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Shattuck proposal sparks community backlash

Will Franklin Park be the next Mass & Cass?

Yawu Miller
Yawu Miller is the former senior editor of the Bay State Banner. He has written for the Banner since 1988.... VIEW BIO
Shattuck proposal sparks community backlash
Architect’s rendering of the proposed building complex at the site of the Shattuck Hospital. COURTESY PHOTO

In what has become a daily ritual, Rory Coffey threads his way through the wooded trails between the Shattuck Hospital site and the Williams Street entrance to Franklin Park, looking for the hypodermic needles that litter the encampments in the area.

Calls to Boston’s 311 line to report discarded needles, open drug use, overdoses and encampments skyrocketed last year after the city removed tents and improvised shelters from the Massachusetts Avenue and Melnea Cass Boulevard area and erected temporary housing structures on the Shattuck grounds.

Now, with a consortium of nonprofit developers and service agencies pushing a proposal for 405 units of supportive housing for formerly homeless people, 326 beds for people being treated for substance abuse and 120 emergency shelter beds, Coffey and others who live in the vicinity of the park fear that with the drug use, litter and public disorder, Franklin Park will replace the Mass and Cass area as the locus of the state’s drug addiction crisis.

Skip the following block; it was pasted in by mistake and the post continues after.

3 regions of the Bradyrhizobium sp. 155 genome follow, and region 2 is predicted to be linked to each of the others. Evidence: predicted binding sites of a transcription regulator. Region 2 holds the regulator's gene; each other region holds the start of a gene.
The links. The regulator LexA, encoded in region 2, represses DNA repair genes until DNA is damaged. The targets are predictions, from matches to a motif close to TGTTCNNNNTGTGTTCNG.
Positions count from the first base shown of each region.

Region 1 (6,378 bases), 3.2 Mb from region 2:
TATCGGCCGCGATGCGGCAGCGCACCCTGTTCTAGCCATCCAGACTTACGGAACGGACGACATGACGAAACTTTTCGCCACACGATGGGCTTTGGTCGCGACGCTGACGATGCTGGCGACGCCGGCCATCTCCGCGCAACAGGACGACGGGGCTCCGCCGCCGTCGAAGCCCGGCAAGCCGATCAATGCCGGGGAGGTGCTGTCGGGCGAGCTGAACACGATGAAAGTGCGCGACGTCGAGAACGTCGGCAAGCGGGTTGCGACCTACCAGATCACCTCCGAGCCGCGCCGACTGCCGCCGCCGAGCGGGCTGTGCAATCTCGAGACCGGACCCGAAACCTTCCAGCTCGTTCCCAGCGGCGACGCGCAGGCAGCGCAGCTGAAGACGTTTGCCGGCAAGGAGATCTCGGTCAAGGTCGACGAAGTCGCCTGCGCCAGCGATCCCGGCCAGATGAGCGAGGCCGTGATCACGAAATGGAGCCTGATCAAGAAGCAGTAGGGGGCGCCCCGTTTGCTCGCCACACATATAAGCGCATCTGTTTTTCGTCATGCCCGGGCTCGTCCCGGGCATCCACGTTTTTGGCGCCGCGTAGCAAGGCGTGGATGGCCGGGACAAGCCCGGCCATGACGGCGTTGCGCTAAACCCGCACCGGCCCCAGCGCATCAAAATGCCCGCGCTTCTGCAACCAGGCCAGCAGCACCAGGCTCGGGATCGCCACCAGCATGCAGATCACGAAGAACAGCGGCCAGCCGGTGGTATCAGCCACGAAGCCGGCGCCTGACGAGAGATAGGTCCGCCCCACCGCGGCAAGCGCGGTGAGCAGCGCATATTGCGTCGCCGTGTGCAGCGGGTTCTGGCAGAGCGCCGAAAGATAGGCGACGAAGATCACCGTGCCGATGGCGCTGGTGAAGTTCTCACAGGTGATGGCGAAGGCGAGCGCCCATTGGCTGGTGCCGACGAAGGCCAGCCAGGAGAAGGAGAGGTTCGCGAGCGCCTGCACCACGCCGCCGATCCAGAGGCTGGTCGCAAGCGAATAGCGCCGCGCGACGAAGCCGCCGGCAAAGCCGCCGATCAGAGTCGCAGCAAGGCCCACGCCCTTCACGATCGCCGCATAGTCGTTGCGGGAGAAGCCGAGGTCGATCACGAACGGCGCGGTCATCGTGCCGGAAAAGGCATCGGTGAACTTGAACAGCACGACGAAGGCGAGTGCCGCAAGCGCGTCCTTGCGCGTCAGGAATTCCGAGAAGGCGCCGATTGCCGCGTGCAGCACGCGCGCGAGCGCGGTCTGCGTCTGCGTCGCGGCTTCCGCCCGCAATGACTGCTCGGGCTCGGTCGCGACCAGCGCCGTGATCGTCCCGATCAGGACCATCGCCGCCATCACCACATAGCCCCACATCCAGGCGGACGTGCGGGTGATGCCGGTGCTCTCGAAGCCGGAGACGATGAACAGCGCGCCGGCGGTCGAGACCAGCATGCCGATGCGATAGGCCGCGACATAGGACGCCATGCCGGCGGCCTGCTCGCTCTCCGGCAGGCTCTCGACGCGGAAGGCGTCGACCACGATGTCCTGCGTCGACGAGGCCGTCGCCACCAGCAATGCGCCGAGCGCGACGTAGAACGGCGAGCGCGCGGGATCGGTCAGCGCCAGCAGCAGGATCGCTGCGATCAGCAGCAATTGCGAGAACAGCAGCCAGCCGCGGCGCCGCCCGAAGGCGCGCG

“I think this park is going to be destroyed,” said Coffey, a member of the Stony Brook Neighborhood Association in Jamaica Plain. “I think it will be bad for the community and bad for the people who are trying to recover.”

The state’s Division of Capital Asset Management and Maintenance last week gave provisional designation to the consortium, headed by Boston Medical Center, for the redevelopment of the Shattuck Hospital site. The nonprofits, which include the Pine Street Inn, Jamaica Plain Neighborhood Development Corporation and The Community Builders, plan to accommodate expanded outpatient treatment services on the site.

“Our ambition is that we can create a much better form of care and treatment for people who have mental health conditions and addiction and who are probably experiencing homelessness or housing insecurity,” said Rob Koenig, executive director of strategic programs at Boston Medical Center.

Koenig, who spoke with the Banner via Zoom, would not say whether BMC would continue to offer suboxone and other supportive services in the Mass and Cass area, but noted that the city will no longer be offering housing at the Roundhouse Hotel there.

Koenig noted that the BMC team’s proposal— the sole response to the request for proposals for the site — includes medication-assisted treatment for as many as 400 people, in addition to other services.

Roxbury residents, who complain of an existing overconcentration of drug treatment and recovery services in the neighborhood, say the transfer of people and services into the park would place an undue burden on the neighborhood.

“I believe in the research that shows housing does support treatment of substance abuse,” said City Councilor Tania Fernandes Anderson, who lives a quarter-mile from the park. “I just wonder why there aren’t plans for this in other neighborhoods.”